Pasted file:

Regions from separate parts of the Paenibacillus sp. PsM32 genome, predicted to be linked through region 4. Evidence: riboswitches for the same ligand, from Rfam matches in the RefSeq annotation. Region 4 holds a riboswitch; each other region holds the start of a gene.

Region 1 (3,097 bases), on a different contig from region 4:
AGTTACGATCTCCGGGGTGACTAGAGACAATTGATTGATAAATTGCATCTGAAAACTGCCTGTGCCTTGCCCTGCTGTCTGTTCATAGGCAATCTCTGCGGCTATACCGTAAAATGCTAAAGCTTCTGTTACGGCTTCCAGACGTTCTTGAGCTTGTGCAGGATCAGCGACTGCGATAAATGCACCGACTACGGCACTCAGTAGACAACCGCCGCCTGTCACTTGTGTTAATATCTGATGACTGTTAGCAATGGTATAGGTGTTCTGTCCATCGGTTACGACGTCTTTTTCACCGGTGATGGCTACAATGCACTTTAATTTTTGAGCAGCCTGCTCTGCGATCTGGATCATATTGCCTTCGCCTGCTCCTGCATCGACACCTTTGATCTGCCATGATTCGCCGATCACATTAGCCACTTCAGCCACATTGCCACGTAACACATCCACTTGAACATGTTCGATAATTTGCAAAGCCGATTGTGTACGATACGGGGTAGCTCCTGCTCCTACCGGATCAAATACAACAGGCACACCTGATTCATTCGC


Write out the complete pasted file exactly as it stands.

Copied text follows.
Regions from separate parts of the Paenibacillus sp. PsM32 genome, predicted to be linked through region 4. Evidence: riboswitches for the same ligand, from Rfam matches in the RefSeq annotation. Region 4 holds a riboswitch; each other region holds the start of a gene.

Region 1 (3,097 bases), on a different contig from region 4:
AGTTACGATCTCCGGGGTGACTAGAGACAATTGATTGATAAATTGCATCTGAAAACTGCCTGTGCCTTGCCCTGCTGTCTGTTCATAGGCAATCTCTGCGGCTATACCGTAAAATGCTAAAGCTTCTGTTACGGCTTCCAGACGTTCTTGAGCTTGTGCAGGATCAGCGACTGCGATAAATGCACCGACTACGGCACTCAGTAGACAACCGCCGCCTGTCACTTGTGTTAATATCTGATGACTGTTAGCAATGGTATAGGTGTTCTGTCCATCGGTTACGACGTCTTTTTCACCGGTGATGGCTACAATGCACTTTAATTTTTGAGCAGCCTGCTCTGCGATCTGGATCATATTGCCTTCGCCTGCTCCTGCATCGACACCTTTGATCTGCCATGATTCGCCGATCACATTAGCCACTTCAGCCACATTGCCACGTAACACATCCACTTGAACATGTTCGATAATTTGCAAAGCCGATTGTGTACGATACGGGGTAGCTCCTGCTCCTACCGGATCAAATACAACAGGCACACCTGATTCATTCGC